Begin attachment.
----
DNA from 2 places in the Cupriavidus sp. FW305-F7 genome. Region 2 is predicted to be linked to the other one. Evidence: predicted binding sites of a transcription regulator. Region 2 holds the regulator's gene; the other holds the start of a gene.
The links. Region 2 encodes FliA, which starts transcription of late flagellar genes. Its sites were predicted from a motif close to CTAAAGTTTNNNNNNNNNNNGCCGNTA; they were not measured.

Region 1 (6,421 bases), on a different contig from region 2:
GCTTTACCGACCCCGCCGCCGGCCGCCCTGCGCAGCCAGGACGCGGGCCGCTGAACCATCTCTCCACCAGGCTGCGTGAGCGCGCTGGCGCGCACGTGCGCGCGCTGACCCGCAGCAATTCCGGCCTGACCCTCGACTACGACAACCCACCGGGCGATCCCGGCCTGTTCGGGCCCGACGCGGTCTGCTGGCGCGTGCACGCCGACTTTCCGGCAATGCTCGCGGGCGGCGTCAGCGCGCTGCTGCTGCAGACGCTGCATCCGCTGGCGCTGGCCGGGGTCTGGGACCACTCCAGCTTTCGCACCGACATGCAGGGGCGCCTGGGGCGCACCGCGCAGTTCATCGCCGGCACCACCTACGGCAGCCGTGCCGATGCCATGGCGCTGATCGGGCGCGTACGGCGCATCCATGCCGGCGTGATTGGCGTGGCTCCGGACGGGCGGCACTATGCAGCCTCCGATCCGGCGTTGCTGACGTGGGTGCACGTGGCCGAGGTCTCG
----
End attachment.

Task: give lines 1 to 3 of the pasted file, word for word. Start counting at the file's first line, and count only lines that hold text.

DNA from 2 places in the Cupriavidus sp. FW305-F7 genome. Region 2 is predicted to be linked to the other one. Evidence: predicted binding sites of a transcription regulator. Region 2 holds the regulator's gene; the other holds the start of a gene.
The links. Region 2 encodes FliA, which starts transcription of late flagellar genes. Its sites were predicted from a motif close to CTAAAGTTTNNNNNNNNNNNGCCGNTA; they were not measured.

Region 1 (6,421 bases), on a different contig from region 2: